Clocking into work doesn’t mean just another day at the office for professionals in the waste industry.
Whether employees are working in recycling facilities, landfills or out on the streets performing collections, waste management professionals have a significantly higher rate of injury than those in most other occupations.
According to the 2018 Employer-Reported Injury and Illness Report released by the Bureau of Labor Statistics (BLS) in November of last year, waste collectors had almost twice the number of on-the-job incidents as the average worker. While injuries and illnesses reported by private industry employers occurred at a rate of 2.8 cases per 100 full-time equivalent (FTE) workers in 2018, the rate for general waste collection workers increased from 5.0 cases per 100 employees in 2017 to 5.5 cases per 100 employees in 2018. The general waste collection rate mirrored that seen in solid waste collection professions. On a more positive note, material recovery facility workers saw a significant injury rate decrease from 9.8 to 4.9 cases per 100 employees in 2018, and injury rates for solid waste landfill workers decreased from 5.3 to 3.9 per 100 employees; however, these rates were still elevated compared to other professions.
In an effort to help improve these metrics, Waste Management set out to devise a plan that could help keep workers throughout the greater Portland, Oregon area better protected.
Devising a program
Bryan Erickson, director of business development at ADAPT Training, says that he received a call from Waste Management’s Pacific Northwest Division Safety Manager Jerry Ginter in April 2017. ADAPT is a Beaverton, Oregon-based company that specializes in physical therapy, massage, fitness and athletic training.
Ginter, who had previously worked as a safety manager at UPS, saw how his former employer’s Industrial Athlete training program helped reduce stresses and strains on company drivers. The program, which was developed in the early 2000s, focuses on warm-up exercises and stretches completed prior to, during and after work. Seeing the parallels between the everyday rigors of the two industries, Ginter asked Erickson if he could help create an Industrial Athlete program for the company’s workers to improve employee wellbeing and prevent repetitive use injuries.
Erickson says Waste Management was specifically looking to improve employee wellness, durability, retention and enjoyment by reducing the number of soft tissue injuries suffered on the job. Not only was the goal to benefit employees personally, Ginter thought instituting an Industrial Athlete program could have a beneficial impact for the business relating to things like worker’s comp claims; recordable injuries; and days away, restricted or transferred (DART) frequency.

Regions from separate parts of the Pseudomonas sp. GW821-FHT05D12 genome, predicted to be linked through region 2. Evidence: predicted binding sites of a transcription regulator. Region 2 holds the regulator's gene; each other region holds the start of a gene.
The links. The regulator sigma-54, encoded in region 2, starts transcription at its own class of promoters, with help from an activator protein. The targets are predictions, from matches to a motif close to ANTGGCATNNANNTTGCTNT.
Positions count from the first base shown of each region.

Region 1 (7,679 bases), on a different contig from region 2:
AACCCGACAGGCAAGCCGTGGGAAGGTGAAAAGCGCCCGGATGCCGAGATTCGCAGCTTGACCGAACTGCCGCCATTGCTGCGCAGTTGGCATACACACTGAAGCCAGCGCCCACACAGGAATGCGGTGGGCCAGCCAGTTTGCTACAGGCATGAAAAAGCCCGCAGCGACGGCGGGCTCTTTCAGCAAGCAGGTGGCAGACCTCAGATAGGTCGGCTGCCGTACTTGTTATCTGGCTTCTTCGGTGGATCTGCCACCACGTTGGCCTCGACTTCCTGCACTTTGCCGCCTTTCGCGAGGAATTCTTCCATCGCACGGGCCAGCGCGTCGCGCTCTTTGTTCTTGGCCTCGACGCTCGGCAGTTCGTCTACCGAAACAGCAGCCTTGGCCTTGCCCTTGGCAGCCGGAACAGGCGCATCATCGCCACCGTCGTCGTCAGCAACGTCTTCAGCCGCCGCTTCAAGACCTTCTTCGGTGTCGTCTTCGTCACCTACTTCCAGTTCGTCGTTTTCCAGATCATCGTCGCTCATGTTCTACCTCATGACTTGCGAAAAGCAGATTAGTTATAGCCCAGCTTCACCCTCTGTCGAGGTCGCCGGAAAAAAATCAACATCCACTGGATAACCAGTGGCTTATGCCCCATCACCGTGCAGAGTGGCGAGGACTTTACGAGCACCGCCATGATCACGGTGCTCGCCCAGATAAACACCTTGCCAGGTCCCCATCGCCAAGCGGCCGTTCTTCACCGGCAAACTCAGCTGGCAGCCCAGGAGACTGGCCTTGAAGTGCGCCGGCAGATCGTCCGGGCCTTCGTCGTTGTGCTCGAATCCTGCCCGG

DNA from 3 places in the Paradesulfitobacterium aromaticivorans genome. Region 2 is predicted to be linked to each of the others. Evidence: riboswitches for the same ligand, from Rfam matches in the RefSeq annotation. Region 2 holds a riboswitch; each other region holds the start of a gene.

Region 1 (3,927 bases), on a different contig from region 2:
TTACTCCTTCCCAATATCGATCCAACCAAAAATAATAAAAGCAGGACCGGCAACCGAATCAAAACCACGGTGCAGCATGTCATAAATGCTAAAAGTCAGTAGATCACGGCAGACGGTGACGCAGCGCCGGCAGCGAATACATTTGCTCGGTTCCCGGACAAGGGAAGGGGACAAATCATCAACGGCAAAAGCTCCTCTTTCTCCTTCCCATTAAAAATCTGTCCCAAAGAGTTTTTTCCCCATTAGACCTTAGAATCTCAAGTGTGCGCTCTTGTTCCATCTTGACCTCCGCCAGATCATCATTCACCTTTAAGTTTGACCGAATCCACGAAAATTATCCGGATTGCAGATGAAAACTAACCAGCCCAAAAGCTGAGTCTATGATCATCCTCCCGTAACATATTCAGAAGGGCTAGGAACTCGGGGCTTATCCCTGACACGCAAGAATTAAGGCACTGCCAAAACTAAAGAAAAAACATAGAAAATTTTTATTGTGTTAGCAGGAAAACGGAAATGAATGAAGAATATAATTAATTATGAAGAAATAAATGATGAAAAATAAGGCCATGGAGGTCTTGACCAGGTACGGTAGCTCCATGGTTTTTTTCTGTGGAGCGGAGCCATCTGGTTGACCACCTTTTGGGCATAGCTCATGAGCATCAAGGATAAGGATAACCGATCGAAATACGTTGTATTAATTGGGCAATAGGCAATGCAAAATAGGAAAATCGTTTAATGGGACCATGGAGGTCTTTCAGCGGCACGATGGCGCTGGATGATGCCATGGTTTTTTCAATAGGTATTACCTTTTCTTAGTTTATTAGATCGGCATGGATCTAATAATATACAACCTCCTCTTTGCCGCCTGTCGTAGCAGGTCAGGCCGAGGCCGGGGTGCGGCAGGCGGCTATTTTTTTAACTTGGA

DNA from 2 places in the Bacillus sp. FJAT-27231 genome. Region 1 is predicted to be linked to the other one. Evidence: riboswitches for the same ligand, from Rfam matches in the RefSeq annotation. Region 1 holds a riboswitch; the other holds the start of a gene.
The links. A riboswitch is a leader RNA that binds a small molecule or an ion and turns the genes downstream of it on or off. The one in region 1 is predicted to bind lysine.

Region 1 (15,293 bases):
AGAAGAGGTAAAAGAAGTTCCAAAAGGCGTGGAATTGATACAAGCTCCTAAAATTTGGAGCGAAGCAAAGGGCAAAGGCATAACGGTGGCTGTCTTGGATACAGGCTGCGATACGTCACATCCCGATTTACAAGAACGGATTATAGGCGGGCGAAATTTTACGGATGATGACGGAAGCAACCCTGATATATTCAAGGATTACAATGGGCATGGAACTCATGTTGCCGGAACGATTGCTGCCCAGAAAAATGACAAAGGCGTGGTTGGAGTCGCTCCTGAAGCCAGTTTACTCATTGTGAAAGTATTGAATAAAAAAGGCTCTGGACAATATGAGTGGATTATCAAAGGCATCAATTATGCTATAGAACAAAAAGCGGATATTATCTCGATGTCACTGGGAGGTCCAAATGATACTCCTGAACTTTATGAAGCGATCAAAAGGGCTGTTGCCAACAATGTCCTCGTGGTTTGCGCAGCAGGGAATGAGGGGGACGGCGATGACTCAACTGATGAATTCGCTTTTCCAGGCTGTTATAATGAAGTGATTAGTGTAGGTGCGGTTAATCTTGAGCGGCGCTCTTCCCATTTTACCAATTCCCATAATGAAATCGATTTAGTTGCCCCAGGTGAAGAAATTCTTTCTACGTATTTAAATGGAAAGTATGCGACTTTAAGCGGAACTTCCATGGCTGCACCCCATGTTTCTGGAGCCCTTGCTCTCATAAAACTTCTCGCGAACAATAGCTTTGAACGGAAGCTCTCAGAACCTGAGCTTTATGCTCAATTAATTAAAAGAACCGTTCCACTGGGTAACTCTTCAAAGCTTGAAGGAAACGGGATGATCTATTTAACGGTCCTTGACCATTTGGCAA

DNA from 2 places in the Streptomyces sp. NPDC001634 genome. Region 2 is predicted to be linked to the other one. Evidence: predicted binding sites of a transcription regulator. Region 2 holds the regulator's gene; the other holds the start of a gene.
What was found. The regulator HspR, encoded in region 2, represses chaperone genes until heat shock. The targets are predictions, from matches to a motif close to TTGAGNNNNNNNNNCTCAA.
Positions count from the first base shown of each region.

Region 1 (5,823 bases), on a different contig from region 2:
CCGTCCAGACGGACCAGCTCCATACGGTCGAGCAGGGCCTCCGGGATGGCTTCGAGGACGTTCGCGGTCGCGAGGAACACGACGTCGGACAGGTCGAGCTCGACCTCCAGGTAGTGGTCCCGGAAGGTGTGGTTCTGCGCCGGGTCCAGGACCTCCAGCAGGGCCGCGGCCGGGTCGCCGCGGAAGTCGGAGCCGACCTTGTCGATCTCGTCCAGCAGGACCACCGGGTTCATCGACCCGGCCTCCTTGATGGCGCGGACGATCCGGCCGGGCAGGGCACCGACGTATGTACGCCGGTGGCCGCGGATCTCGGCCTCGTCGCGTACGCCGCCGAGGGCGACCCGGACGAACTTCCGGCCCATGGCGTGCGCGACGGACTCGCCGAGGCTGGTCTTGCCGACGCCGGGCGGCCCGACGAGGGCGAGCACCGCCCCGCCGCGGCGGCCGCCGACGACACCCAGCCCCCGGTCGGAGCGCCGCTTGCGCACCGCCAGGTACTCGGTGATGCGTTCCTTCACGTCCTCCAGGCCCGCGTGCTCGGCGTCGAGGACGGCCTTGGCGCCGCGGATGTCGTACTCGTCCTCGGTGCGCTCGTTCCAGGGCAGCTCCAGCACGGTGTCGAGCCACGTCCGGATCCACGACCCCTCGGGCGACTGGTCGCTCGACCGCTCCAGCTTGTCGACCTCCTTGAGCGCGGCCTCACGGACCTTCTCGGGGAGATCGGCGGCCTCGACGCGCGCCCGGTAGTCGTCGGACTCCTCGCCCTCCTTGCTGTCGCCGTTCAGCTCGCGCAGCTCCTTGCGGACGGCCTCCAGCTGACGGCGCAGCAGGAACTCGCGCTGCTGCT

“I really have to give a lot of credit to Jerry Ginter. He noticed that in the waste industry, they oftentimes have a full- or part-time physical therapist or athletic trainer taking care of the injuries after they happen. So, his thought process was, ‘What if I brought in a trainer that can work on the durability of the drivers and workers before they get hurt or injured as opposed to focusing on the injury once it happens?’” Erickson says. “I was excited because I’m from the training world and thought we could help. We met over coffee and I told him I had this great 15-minute program where, if everyone goes through the exercises that we prescribed, they’re going to feel so much better and the injury rates will go down. He looked at it and was impressed. He said, ‘This program looks great, now what can you do between two and five minutes?’ So, we had to go back to the drawing board.”
After performing in-depth site and work environment evaluations with Waste Management, Erickson was able to devise a “tune up” routine that workers could perform in only a few minutes throughout the day. The movements are uniquely structured for those with different job functions, but mainly target common ailments.
Erickson says that the most common issues in the neck, upper back, shoulder and arm are rooted in lack of range of motion of the shoulder blade. The lower back, hip, knee and ankle injuries are similar to the upper body injuries as they have a single root: lack of independent range of motion of the hips.